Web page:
John Edwards just started Twittering  a few weeks ago.  In that short time, he has already accumulated 1,261 followers and 1,341 friends.  Not bad.  Based on the Twitterholic leaderboard, John Edwards is probably one of the top five most popular people on all of Twitter in terms of friends/followers (although he is not yet on that list).

Undoubtedly part of his popularity is due to the curiosity of having a Presidential candidate on Twitter.  But I actually think the structure of Twitter works well for campaigns.

As Brad Levinson notes, Twitter feels a bit narcissistic self indulgent.  Do people really need to get these constant updates about my whereabouts every few minutes?  Nope.  Most normal people will play with it for a few weeks, realize no one cares about their cat and that they are writing for an audience of one, get bored and move on to other things. 

But Twitter is perfect for folks with a bit of name recognition who can build a list of followers and have a desire to live in the public eye (it is actually amazing to me that people have the time/energy to update 20+ times a day).  That's why the hype is largely being driven by prominent bloggers and Internet famous types who can pull an audience.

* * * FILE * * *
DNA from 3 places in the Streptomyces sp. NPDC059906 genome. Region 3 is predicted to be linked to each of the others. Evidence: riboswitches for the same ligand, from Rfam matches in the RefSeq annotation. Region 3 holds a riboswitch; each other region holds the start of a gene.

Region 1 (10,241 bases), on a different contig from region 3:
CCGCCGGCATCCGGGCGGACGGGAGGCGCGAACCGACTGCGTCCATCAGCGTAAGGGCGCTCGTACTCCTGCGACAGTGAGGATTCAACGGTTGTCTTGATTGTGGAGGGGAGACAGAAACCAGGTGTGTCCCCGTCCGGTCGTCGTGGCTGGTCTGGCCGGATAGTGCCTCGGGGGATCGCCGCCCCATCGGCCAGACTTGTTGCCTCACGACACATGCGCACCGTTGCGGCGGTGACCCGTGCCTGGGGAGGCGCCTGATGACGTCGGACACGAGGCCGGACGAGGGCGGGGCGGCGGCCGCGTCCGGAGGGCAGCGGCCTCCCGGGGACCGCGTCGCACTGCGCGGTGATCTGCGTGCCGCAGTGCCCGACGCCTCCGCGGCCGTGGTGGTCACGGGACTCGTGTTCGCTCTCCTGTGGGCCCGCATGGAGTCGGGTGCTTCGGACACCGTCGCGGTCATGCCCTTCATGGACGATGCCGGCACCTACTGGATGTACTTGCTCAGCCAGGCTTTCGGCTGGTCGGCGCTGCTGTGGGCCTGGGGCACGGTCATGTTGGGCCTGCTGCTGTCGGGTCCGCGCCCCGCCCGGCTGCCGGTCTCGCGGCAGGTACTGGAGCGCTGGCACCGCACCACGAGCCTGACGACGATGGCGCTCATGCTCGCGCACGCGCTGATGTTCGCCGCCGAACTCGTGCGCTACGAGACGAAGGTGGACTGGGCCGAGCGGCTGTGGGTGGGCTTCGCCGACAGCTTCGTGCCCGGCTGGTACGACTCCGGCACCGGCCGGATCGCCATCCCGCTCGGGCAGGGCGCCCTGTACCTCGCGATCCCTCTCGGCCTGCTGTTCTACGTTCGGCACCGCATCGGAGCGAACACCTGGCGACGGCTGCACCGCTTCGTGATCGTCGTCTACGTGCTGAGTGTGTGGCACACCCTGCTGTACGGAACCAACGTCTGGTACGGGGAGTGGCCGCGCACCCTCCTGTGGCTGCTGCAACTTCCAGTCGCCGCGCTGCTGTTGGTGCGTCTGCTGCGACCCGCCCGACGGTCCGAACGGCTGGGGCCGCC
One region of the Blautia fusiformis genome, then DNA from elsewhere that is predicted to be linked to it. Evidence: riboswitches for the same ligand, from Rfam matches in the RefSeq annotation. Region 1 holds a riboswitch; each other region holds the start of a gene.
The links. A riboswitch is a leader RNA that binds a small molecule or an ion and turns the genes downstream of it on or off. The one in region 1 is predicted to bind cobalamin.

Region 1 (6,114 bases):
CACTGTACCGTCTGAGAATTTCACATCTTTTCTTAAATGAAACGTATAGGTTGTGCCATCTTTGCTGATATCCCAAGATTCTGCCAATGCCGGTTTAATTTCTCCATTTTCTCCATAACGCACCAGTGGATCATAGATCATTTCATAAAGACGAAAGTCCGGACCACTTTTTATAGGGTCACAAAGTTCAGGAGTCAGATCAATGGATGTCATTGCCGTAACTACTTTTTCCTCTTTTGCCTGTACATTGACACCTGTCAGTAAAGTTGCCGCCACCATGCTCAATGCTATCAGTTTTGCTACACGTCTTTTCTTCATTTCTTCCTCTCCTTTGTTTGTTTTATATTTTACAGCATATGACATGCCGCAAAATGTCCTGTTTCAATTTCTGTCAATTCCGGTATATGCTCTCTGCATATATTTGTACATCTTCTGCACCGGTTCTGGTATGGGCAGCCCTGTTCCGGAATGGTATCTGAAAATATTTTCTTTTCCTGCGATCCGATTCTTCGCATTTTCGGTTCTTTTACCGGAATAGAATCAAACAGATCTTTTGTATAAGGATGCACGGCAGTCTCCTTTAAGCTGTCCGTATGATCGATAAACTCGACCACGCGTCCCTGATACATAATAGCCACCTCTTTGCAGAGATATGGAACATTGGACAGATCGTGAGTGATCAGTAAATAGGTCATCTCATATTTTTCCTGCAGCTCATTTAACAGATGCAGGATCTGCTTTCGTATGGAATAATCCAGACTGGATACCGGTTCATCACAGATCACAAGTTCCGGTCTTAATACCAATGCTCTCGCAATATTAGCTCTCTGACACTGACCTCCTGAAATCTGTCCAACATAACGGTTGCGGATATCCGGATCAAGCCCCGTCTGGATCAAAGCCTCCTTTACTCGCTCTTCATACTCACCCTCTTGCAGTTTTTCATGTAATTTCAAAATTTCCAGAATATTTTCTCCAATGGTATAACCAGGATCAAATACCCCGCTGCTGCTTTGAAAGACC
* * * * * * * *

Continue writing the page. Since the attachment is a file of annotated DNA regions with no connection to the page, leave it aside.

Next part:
The dirty little secret here is that Twitter is actually a bit of a top down system.  Regular blogging allows for trackbacks and commenting which flatten things a bit.  With Twitter these sort of connections are possible but are opt in.  While many (like Scoble) are using Twitter to make connections and have conversations, it can just as easily be used as a sort of newfangled version of direct mail. 

About the Author
Todd Zeigler
Todd Zeigler serves as the Brick Factory’s chief strategist and oversees the operations of the firm. In his sixteen year career in digital, he has planned and implemented campaigns for clients including the Pickens Plan, International Youth Foundation, Panthera, Edison Electric Institute, and the American Chemistry Council. Todd develops ambitious online advocacy programs, manages crises, implements online marketing strategies, and develops custom applications and software. He is bad at golf though.